In August 2013, thanks to the generosity of over 90 different Pittsburgh lovers from around the US who donated to my crowdfunding campaign, I had the opportunity to participate in the inaugural Millennial Trans Project. A cross-country journey by rail to explore innovation and communities across the us.
This trip gave me the opportunity to share my love of Pittsburgh with my fellow MTP passengers, mentors, and the national media who joined us on the trip. Most importantly, I returned to the Steel City filled with ideas, inspiration, and a lot of learning from the stops along the way. I have many stories to share but this is my attempt to summarize some of the themes from the trip that apply to Pittsburgh…
Five Things I Brought Back to Pittsburgh From My Cross Country Train Trip
1. Pittsburgh Needs More Third Places
Each day that we were not on the train and in a city we worked out of a local workspace. The ‘hub’ for the first day of the trip in San Francisco was [freespace] , a temporary community space that was set up in a warehouse on Market Street in San Francisco. Mike Zuckerman who is one of the founders of [freespace] joined us on the train from San Francisco to Denver and shared more of the successes that came from creating a free indoor third place. One of the biggest themes of the trip was the importance of public spaces, both informal spaces like [freespace] or coffee shops and more formal spaces like coworking spaces, are for people to come together to share ideas and collaborate. Pittsburgh needs more third places that facilitate strangers coming together around shared ideas, projects, and causes. Other third places we visited include…
- Denver – TAXI, a live-work complex which has shipping container swimming pool
- Denver – Galvanize, a coworking space
- Omaha – The Kaneko, a gallery and arts community space in a the warehouse district
- Chicago – 1871, a coworking space in the Merchandise Mart
The theme of place was further highlighted during the afternoon we spent with architect Travis Price, who conducted a place-making workshop with us in Denver.
2. Innovation Beyond Startups
Before the train trip, all most all of my conversations about innovation were in the context of startups. The MTP trip offered a look at innovation across sectors. Throughout the trip, we heard from nonprofits and organizations working on the need for more innovation in their spheres and in community building. Some of my favorite speakers from the trip on the topic of innovation…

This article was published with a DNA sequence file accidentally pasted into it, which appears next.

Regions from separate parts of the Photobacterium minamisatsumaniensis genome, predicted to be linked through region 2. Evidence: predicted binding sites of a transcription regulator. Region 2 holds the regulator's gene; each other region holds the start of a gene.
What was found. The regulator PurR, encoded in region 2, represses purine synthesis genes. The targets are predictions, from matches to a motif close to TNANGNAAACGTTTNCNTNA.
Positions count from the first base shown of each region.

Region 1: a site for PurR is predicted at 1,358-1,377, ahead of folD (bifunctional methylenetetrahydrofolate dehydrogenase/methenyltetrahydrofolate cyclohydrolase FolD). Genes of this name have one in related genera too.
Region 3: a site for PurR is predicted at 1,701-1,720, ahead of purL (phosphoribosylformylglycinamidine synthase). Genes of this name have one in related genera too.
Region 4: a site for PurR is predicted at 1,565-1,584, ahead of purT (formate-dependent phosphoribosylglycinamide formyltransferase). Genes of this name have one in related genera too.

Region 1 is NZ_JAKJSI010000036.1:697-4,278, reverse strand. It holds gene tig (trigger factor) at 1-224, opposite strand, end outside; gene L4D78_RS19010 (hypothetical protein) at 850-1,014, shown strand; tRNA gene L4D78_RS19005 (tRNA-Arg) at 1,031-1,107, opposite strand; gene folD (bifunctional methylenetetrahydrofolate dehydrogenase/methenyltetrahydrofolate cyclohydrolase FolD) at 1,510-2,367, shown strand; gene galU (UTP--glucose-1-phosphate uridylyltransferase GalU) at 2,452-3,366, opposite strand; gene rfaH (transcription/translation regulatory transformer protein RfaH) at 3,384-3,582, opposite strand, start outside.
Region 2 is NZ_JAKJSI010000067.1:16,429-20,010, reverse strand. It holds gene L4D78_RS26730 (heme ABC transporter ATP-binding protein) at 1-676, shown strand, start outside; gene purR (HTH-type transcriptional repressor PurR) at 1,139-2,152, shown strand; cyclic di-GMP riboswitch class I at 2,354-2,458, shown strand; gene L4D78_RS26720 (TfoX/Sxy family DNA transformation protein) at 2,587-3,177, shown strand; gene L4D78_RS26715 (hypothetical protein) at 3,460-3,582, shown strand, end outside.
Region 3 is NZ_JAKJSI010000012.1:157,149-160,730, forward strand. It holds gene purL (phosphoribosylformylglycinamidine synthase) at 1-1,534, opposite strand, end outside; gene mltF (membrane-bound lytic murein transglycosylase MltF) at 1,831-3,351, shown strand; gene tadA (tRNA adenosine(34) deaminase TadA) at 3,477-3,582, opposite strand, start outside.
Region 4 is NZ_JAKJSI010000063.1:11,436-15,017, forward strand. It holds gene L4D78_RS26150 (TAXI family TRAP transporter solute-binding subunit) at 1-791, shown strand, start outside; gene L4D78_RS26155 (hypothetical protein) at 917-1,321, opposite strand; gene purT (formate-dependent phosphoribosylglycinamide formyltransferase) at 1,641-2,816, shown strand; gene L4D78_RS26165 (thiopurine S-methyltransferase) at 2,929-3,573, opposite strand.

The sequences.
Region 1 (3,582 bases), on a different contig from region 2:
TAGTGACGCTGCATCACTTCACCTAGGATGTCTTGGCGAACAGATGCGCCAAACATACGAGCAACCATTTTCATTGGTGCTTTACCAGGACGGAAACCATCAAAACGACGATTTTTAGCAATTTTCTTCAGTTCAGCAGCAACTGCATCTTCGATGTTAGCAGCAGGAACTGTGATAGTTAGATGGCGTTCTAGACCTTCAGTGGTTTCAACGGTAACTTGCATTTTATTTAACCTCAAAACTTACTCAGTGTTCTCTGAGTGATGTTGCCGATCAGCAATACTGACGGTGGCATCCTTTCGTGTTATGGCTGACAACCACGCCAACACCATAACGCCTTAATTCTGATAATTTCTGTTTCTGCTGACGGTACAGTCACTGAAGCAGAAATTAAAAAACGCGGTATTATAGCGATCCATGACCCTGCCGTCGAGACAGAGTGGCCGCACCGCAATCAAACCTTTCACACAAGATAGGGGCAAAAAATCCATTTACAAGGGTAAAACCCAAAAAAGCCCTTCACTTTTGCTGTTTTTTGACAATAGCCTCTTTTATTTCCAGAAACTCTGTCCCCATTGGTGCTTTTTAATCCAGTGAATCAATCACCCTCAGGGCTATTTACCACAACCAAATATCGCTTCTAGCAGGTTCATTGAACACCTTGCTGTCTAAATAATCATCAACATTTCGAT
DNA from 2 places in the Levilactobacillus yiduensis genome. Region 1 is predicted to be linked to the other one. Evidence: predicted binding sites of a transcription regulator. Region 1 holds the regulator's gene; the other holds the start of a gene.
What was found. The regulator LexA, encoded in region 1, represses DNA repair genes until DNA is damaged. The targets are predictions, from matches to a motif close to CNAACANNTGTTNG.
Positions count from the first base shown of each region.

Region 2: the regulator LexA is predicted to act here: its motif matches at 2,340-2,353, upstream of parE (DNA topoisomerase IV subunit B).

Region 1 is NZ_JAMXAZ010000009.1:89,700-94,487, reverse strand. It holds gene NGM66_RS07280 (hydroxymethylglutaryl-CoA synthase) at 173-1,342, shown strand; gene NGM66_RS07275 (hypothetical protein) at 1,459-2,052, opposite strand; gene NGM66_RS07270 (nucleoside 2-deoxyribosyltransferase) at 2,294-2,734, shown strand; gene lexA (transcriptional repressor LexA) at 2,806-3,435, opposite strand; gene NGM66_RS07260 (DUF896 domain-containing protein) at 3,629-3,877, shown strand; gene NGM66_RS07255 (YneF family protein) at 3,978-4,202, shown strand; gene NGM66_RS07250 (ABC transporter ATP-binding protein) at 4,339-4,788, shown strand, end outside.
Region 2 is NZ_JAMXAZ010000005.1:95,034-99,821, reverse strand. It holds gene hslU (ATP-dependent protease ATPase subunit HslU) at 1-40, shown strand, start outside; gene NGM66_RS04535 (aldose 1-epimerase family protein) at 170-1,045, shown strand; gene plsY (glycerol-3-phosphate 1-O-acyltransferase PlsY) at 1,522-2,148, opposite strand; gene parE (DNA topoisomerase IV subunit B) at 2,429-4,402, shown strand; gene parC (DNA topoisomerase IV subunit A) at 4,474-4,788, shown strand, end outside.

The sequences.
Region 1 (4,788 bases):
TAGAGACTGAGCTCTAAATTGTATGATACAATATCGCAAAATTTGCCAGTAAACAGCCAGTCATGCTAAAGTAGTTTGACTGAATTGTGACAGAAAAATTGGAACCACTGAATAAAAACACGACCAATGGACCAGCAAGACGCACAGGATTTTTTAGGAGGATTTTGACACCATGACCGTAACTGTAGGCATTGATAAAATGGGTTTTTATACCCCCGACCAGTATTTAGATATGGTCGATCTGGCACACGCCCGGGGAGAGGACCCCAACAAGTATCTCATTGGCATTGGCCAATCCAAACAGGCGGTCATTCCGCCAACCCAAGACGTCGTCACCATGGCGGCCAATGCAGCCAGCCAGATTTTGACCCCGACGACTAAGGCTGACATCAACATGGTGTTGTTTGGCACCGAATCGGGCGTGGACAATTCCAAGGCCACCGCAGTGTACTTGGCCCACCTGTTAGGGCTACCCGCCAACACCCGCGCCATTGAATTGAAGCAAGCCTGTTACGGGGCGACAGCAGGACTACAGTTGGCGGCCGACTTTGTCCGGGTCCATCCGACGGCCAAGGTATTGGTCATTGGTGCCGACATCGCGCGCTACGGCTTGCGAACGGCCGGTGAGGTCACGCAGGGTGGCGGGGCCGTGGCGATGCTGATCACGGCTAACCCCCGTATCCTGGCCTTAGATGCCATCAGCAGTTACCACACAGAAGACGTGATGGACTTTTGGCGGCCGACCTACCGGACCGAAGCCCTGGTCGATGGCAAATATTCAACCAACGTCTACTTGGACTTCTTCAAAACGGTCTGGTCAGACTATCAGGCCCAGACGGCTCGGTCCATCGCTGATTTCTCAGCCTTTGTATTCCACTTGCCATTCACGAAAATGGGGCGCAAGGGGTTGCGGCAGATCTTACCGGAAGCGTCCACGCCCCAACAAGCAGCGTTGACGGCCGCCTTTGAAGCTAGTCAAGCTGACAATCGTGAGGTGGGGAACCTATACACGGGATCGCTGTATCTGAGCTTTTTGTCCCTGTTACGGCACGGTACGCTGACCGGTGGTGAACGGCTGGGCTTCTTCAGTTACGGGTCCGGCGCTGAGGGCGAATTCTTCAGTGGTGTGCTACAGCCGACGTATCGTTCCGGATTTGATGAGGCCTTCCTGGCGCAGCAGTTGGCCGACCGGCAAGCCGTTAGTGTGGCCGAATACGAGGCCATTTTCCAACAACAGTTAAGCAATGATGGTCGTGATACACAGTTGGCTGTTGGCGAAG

- Elizabeth Gore, Resident Entrepreneur at United Nations Foundation discussed the Nothing But Nets campaign that provided an innovative partnership between professional sports and providing nets to fight malaria, which is a leading cause of death among children in Africa.
- Ann Trumble, Founder and President of Emerging Terrain a design collaborative in Omaha. Ann presented on the Stored Potential project which transformed grain silos, which are passed by 76,000 commuters each day, into a community art installation. The kick-off for the project was a massive 500 person dinner party, where guess were seated at an 800 foot table.
Ann Trumble’s TEDxOmaha’s talk – Preserving Obsolescence
3. The Value of Breaking (Good) Bread Together
A typical day on the train ended with a brief lecture by the mentors followed by a meal prepared by our chefs. While the lectures were fascinating, the meal following the lecture was just as important to the talk. Incredible conversations happen when people sit down and break bread together. Sharing quality food (all of the food was sourced locally at each stop) and being on a train that was often out of cell-phone reception created an environment for really engaging in conversation and sharing ideas. I would like to find ways to create more opportunities for Pittsburghers to share a good meal and authentic conversation. (Who wants to help me plan a 500 person dinner party in Pittsburgh?!?)
4. Lets Talk About Leadership Training
One of the parts of the MTP trip that I wasn’t expecting but really appreciated was the the Pioneers Journey leadership training sessions that we participated in each day. The Pioneers Journey is a leadership training program that was built for the Millennial Trains Project trip with the help of Dr. Max Klau who is the Vice President of Leadership Development at City Year. While I am excited about many of the opportunities that Pittsburgh is providing for young people and entrepreneurs, I am eager to find more ways for thoughtful discussion and sharing best practices of leadership here in our city. I was inspired by the MTP leadership training to attend the StartingBloc Institute last February in Los Angeles. Over the summer the Executive Director of StartingBloc, Cesar Gonzalez, came to Pittsburgh to host a mini workshop based on the book Give and Take by Adam Grant.
5. Pittsburghers need to talk about Pittsburgh outside of Pittsburgh
Pittsburgh has continued to receive attention from the national press about our sandwiches, sports teams and being a great place to live, but we are still just off the radar for most people. I know from both my experience with the Millennial Trains Project and StartingBloc, that we need to make sure that Pittsburghers have a seat at the table and share the stories of the great things that are happening in this city.